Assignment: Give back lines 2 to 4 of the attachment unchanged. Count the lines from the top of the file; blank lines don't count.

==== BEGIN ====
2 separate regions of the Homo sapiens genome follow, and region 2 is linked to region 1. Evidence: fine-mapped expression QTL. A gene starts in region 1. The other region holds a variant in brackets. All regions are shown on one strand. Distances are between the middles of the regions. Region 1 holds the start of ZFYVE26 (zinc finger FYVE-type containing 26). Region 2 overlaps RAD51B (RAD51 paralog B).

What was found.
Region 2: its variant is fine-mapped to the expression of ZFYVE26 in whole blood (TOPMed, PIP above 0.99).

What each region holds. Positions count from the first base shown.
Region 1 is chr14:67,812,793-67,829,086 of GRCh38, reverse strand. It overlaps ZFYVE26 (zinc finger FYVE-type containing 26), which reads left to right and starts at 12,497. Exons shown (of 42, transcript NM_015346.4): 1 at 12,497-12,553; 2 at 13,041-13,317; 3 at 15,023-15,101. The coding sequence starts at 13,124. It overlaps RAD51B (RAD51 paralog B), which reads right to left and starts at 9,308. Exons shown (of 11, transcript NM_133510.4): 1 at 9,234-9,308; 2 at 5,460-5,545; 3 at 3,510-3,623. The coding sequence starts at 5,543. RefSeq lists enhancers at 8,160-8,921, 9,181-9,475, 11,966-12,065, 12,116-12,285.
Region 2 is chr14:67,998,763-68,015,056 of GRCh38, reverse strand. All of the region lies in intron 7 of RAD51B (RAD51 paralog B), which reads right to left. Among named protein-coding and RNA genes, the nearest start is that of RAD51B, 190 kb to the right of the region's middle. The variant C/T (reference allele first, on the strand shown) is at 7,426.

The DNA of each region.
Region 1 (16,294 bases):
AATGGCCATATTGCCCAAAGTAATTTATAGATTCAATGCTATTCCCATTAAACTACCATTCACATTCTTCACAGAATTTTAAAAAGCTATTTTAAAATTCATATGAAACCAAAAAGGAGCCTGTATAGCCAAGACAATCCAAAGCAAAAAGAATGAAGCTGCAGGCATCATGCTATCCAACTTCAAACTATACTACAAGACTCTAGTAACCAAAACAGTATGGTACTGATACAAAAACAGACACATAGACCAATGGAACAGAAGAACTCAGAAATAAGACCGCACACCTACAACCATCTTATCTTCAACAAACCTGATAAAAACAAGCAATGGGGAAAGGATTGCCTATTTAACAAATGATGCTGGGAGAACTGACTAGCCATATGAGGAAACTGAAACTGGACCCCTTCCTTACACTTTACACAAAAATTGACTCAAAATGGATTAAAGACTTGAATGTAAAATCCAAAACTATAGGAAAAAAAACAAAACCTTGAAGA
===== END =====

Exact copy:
What was found.
Region 2: its variant is fine-mapped to the expression of ZFYVE26 in whole blood (TOPMed, PIP above 0.99).

What each region holds. Positions count from the first base shown.